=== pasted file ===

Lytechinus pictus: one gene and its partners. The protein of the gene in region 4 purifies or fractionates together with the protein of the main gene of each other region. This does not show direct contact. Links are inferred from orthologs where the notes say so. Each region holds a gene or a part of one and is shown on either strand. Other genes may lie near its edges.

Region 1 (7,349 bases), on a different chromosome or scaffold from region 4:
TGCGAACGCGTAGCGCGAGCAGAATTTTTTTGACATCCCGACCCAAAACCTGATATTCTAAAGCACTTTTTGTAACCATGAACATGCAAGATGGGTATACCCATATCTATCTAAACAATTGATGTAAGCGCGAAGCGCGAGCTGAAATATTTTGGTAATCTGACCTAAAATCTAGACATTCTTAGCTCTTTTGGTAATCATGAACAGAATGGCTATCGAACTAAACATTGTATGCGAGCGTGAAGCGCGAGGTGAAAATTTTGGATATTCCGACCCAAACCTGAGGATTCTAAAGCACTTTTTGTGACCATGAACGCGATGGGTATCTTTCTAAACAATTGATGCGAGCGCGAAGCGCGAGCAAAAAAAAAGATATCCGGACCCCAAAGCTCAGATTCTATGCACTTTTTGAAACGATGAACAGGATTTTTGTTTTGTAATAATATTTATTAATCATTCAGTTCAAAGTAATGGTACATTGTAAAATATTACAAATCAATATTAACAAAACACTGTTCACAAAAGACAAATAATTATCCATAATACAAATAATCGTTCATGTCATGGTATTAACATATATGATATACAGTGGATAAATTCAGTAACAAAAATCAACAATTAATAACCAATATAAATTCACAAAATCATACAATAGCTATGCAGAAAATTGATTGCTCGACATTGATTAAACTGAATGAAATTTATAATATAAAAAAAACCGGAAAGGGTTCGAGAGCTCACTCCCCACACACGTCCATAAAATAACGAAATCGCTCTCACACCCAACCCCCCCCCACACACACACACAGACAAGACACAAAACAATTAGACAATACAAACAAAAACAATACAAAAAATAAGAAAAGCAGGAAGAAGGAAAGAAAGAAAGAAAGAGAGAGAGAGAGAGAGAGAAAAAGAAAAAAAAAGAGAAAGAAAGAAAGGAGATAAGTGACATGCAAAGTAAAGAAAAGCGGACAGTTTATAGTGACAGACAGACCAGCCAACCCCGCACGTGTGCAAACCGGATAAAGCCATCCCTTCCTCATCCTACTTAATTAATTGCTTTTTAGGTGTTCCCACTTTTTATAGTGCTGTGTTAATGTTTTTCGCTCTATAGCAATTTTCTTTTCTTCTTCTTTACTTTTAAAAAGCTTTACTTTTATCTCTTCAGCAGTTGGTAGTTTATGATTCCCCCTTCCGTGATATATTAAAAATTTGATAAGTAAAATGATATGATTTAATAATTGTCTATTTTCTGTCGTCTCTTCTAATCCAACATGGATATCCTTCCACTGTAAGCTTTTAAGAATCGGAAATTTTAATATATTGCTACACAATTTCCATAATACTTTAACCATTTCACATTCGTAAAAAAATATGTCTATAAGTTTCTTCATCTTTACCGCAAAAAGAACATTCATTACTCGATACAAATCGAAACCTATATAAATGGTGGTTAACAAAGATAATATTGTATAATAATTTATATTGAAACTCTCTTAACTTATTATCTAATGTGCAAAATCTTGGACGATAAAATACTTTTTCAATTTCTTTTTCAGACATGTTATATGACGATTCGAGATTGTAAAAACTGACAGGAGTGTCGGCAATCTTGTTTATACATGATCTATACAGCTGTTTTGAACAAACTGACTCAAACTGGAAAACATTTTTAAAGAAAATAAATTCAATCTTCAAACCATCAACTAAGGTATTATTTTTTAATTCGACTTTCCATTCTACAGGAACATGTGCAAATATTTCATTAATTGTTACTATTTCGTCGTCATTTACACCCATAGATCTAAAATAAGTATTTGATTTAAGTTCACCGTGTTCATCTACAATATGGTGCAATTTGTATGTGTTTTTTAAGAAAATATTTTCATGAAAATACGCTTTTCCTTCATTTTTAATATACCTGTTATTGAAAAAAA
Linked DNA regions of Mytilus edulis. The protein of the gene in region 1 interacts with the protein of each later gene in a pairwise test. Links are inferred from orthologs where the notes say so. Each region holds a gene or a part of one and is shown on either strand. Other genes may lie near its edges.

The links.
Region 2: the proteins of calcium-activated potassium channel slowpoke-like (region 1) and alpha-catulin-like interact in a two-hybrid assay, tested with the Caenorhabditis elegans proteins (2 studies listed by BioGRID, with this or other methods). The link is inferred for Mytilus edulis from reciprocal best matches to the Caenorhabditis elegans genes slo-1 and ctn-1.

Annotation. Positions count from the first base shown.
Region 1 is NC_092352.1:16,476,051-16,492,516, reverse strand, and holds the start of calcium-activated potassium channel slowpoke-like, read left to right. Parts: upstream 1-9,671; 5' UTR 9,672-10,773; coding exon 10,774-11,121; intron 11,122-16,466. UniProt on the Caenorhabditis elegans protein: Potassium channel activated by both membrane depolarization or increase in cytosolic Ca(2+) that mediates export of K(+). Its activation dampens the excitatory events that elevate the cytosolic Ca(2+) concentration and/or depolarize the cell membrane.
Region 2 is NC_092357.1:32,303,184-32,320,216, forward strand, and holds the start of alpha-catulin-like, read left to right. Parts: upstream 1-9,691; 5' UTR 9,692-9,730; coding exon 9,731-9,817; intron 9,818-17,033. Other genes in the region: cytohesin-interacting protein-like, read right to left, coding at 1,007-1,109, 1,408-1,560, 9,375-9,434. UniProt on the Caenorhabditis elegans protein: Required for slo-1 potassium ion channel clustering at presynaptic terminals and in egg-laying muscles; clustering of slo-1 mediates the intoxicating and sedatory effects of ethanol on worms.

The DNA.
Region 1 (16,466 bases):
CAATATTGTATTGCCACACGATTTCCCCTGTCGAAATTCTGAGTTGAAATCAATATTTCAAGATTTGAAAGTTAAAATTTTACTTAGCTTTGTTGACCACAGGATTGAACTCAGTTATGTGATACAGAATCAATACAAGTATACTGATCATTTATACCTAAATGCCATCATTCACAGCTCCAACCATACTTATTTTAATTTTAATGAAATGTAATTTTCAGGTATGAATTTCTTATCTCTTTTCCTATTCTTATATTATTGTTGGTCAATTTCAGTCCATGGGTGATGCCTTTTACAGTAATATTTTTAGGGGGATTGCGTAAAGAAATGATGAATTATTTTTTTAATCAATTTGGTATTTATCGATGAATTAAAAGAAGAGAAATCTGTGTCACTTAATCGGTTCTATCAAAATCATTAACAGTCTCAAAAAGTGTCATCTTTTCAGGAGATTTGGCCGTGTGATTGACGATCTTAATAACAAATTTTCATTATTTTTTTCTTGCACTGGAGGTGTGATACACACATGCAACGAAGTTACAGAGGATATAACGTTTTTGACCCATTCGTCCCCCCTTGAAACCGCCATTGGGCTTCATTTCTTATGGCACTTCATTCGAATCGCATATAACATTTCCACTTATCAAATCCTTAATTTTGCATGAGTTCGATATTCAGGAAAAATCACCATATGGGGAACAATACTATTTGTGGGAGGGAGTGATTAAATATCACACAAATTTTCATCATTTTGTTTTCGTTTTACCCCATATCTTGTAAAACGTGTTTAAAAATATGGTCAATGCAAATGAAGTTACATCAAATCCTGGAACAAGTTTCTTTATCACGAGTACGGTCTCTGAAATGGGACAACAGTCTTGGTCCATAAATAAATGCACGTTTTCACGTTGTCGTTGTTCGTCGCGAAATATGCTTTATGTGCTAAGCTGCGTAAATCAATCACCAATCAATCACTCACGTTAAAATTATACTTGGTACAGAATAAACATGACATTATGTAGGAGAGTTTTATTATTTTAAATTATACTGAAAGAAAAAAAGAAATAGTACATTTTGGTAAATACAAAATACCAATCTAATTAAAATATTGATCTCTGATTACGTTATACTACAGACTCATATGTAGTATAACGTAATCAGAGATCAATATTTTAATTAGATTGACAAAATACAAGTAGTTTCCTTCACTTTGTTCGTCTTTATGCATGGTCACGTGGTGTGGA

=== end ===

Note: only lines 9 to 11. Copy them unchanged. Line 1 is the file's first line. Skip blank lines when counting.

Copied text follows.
Region 2 is NC_092357.1:32,303,184-32,320,216, forward strand, and holds the start of alpha-catulin-like, read left to right. Parts: upstream 1-9,691; 5' UTR 9,692-9,730; coding exon 9,731-9,817; intron 9,818-17,033. Other genes in the region: cytohesin-interacting protein-like, read right to left, coding at 1,007-1,109, 1,408-1,560, 9,375-9,434. UniProt on the Caenorhabditis elegans protein: Required for slo-1 potassium ion channel clustering at presynaptic terminals and in egg-laying muscles; clustering of slo-1 mediates the intoxicating and sedatory effects of ethanol on worms.

The DNA.
Region 1 (16,466 bases):